This issue of The HighWay shows the many ways we have changed as a Diocese and as a church in the last 60 years. It’s understandable to see ourselves primarily on the receiving end of change. However, it’s important to remember that we have also been agents of change, actively transforming the people and communities around us.
Our ministries in the public square have greatly influenced and changed for the better many institutions with whom we’ve had long and significant relationships. Our connection to the criminal justice system is just one example. After more than a decade of serving in a maximum-security prison, I’ve come to recognize the gospel at work there, in a secular guise. The vocabulary may be different, but our presence in word and deed has sprouted modern rehabilitative practices rooted in humane and compassionate care and the provision of healing measures and hope-filled resources.
The scriptures set forth ancient wisdom for living together in just and peaceful ways, and for confronting, healing, and repairing relationships when things go awry. The gospel insists that every human life, no matter how troubled or distorted, has value and worth, and is never beyond forgiveness, healing, and redemption. Jesus said, “A sower went out to sow seeds. Some fell on rocky ground, …” These ideas are seeds of the gospel we have scattered far and wide.
While the church is less visible in prison today, I would argue the seeds we scattered over many decades are now inspiring healing practices, in secular forms, that clearly align with the gospel. Here are three tiny seeds – three Words of God – that I see increasingly taking root within correctional centres in BC today: agape, metanoia, and koinonia.
Agape: “Hurt people hurt people.” The goal is to heal the hurt, so the urge to hurt others is removed. On the inside it’s called “Trauma Informed Practice,” but to me, it’s clearly a secular form of “agape” – the selfless, open, respectful, costly love of neighbour – and an attempt to practice “thou shalt not judge.”
The refrain, “Hurt people hurt people,” is taught in prisons and often repeated by correctional staff, expresses the lens through which we are to view working with these challenging and volatile clients. This posture towards offenders urges us to see the human person before us, rather than some less-than-human “other” that is beneath dignity and respect.
Metanoia: “Restorative Justice.” It is, I believe, a secular expression of “metanoia” — the gospel call to “repent” – to change one’s mind and actions, seek reconciliation, and become a changed person for the better.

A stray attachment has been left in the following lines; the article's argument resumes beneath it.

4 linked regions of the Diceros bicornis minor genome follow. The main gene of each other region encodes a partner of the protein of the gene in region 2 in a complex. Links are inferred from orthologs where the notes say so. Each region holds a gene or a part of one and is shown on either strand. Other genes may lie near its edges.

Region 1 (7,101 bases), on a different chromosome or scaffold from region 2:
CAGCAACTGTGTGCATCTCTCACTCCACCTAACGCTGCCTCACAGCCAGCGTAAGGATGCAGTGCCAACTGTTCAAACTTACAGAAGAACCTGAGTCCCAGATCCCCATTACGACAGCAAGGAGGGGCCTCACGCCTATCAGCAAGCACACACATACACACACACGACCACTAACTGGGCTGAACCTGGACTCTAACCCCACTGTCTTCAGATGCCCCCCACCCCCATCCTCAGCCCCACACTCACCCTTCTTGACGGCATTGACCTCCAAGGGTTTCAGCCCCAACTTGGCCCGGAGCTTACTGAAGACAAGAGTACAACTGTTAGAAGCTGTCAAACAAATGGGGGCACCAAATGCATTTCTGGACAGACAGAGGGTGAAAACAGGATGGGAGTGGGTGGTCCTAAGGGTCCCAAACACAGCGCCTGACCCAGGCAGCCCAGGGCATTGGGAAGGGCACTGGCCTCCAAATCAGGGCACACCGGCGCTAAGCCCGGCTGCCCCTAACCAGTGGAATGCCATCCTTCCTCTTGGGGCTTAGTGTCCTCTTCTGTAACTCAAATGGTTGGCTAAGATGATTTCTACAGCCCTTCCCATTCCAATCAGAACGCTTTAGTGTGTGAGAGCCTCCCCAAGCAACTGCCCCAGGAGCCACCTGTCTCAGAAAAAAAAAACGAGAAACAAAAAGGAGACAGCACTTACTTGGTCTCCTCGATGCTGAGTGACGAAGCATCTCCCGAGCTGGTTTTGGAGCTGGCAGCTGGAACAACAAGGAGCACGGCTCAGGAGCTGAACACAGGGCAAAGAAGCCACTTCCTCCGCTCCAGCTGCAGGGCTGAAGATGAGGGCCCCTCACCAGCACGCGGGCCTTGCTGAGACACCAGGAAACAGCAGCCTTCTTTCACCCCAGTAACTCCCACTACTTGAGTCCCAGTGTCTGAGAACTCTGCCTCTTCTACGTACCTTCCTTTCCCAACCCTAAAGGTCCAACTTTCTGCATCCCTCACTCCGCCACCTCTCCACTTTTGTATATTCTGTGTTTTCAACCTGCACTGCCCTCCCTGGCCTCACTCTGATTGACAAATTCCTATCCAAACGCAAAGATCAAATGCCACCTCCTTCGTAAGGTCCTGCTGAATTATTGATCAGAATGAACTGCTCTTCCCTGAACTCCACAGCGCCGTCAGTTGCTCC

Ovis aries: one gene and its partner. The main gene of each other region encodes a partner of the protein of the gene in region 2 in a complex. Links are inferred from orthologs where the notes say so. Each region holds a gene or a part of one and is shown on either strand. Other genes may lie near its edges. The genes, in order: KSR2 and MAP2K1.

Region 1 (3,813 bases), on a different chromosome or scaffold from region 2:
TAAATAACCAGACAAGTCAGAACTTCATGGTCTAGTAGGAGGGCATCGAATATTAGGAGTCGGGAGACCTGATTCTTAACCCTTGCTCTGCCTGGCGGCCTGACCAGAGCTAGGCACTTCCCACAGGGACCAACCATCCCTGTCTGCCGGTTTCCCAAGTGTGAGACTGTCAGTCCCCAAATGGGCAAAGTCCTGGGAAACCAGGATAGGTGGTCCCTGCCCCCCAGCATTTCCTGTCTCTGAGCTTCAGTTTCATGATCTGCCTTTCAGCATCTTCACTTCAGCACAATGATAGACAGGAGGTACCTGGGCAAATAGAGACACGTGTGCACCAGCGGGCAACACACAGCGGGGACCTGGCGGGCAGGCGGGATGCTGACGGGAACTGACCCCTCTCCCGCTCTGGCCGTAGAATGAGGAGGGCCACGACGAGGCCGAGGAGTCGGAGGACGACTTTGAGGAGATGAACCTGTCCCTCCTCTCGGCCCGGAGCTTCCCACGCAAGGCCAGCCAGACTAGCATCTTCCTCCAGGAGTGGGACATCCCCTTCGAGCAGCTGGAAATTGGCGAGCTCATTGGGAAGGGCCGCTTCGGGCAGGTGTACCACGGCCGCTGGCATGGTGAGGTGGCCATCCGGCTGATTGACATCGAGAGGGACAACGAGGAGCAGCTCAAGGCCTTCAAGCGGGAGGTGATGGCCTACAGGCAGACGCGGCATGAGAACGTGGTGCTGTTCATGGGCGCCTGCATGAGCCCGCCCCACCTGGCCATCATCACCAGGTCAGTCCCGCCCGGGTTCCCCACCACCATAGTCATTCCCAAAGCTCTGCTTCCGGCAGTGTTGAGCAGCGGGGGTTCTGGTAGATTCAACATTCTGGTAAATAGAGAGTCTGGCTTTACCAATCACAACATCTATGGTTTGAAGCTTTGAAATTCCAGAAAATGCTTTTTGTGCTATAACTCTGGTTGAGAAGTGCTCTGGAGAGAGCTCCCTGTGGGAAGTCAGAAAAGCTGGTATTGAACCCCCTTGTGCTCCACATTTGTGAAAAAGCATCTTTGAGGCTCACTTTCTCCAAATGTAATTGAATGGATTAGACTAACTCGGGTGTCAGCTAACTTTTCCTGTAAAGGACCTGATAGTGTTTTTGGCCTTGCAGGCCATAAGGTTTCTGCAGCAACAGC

This approach sees crime as the breaking of right relationships, and rather than focus on punitive retribution, it invites the offender to take personal responsibility for their actions, to understand the harm they have caused, and when appropriate, to personally apologize and make amends. It also provides victims with an active role to empower and aid in their healing.
Koinonia: “Therapeutic Communities and Right Living Units.” Not unlike a monastery, residents agree to live by a personal and communal “Rule of Life.” Their time is divided between study, work that benefits the community, private counselling, and personal recreational time.
Every provincial correctional centre has at least one unit where the inmate’s intentional focus is on personal responsibility, healing, and learning with others in community.
Right Living Units use rituals to structure their day: communal meals, a talking circle early in the morning, group reflection on a word or phrase of the day, followed by an affirmation, or a smudge, or a prayer. In the evening, a talking circle, with time to reflect on the day’s events and emotions, closing each night.
I believe that, at their best, the quality of communal and personal relationships found in these units can be described as “koinonia.” The Christian understanding that we need each other to heal and grow, and that living in community leads to self-discoveries and skills for making and keeping right relationships that we cannot learn without each other, appears here in secular garb. I’ve known more than a few inmates who did not want to be released, after serving their jail sentence, because they have nowhere to go on the outside that is like this kind of loving community.
There is much change in our church today, and often it feels like a loss; but we should celebrate because we have also caused much change that is good in the world over the years. That change is right, and healing, and life-giving for many who live on the margins. Here’s to continuing to scatter those gospel seeds, come what may, in the Kootenays and beyond.